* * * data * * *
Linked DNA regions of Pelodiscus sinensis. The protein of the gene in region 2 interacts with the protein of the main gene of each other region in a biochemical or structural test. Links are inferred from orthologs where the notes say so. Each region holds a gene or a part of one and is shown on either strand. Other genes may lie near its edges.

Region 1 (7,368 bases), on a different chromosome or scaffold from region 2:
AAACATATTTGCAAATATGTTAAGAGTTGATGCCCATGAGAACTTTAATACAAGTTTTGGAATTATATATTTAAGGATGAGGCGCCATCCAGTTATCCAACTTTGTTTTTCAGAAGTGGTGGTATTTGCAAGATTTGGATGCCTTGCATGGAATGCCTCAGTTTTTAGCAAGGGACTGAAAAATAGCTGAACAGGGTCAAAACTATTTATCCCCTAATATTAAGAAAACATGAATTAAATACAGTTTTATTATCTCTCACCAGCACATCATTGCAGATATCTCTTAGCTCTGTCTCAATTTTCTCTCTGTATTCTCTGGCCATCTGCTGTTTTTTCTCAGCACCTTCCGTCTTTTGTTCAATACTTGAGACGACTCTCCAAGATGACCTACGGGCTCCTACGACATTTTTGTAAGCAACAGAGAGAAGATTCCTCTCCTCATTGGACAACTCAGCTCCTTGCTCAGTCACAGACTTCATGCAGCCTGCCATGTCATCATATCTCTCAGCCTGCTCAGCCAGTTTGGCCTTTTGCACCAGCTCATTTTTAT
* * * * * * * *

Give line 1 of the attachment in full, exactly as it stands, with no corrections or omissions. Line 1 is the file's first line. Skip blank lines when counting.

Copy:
Linked DNA regions of Pelodiscus sinensis. The protein of the gene in region 2 interacts with the protein of the main gene of each other region in a biochemical or structural test. Links are inferred from orthologs where the notes say so. Each region holds a gene or a part of one and is shown on either strand. Other genes may lie near its edges.